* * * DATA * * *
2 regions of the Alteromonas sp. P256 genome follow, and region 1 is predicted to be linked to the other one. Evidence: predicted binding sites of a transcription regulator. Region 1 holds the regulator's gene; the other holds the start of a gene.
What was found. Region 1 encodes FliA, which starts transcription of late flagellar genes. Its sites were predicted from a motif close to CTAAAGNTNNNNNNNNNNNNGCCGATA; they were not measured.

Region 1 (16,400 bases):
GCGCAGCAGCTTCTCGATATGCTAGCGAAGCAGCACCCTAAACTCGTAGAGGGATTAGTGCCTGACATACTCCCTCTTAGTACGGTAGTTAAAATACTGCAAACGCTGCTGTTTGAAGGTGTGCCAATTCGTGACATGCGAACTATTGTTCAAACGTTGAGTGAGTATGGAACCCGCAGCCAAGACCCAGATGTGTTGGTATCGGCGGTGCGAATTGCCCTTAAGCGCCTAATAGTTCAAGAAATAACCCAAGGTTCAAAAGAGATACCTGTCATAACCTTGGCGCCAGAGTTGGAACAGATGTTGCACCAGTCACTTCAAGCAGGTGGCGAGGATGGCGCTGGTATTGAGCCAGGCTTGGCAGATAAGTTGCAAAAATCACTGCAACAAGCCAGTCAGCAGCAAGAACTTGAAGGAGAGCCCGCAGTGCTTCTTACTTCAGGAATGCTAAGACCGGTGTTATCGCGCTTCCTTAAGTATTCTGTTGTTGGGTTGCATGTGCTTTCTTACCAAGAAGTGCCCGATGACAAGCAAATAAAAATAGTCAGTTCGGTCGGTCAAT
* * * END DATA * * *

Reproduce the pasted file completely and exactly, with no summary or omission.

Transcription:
2 regions of the Alteromonas sp. P256 genome follow, and region 1 is predicted to be linked to the other one. Evidence: predicted binding sites of a transcription regulator. Region 1 holds the regulator's gene; the other holds the start of a gene.
What was found. Region 1 encodes FliA, which starts transcription of late flagellar genes. Its sites were predicted from a motif close to CTAAAGNTNNNNNNNNNNNNGCCGATA; they were not measured.

Region 1 (16,400 bases):
GCGCAGCAGCTTCTCGATATGCTAGCGAAGCAGCACCCTAAACTCGTAGAGGGATTAGTGCCTGACATACTCCCTCTTAGTACGGTAGTTAAAATACTGCAAACGCTGCTGTTTGAAGGTGTGCCAATTCGTGACATGCGAACTATTGTTCAAACGTTGAGTGAGTATGGAACCCGCAGCCAAGACCCAGATGTGTTGGTATCGGCGGTGCGAATTGCCCTTAAGCGCCTAATAGTTCAAGAAATAACCCAAGGTTCAAAAGAGATACCTGTCATAACCTTGGCGCCAGAGTTGGAACAGATGTTGCACCAGTCACTTCAAGCAGGTGGCGAGGATGGCGCTGGTATTGAGCCAGGCTTGGCAGATAAGTTGCAAAAATCACTGCAACAAGCCAGTCAGCAGCAAGAACTTGAAGGAGAGCCCGCAGTGCTTCTTACTTCAGGAATGCTAAGACCGGTGTTATCGCGCTTCCTTAAGTATTCTGTTGTTGGGTTGCATGTGCTTTCTTACCAAGAAGTGCCCGATGACAAGCAAATAAAAATAGTCAGTTCGGTCGGTCAAT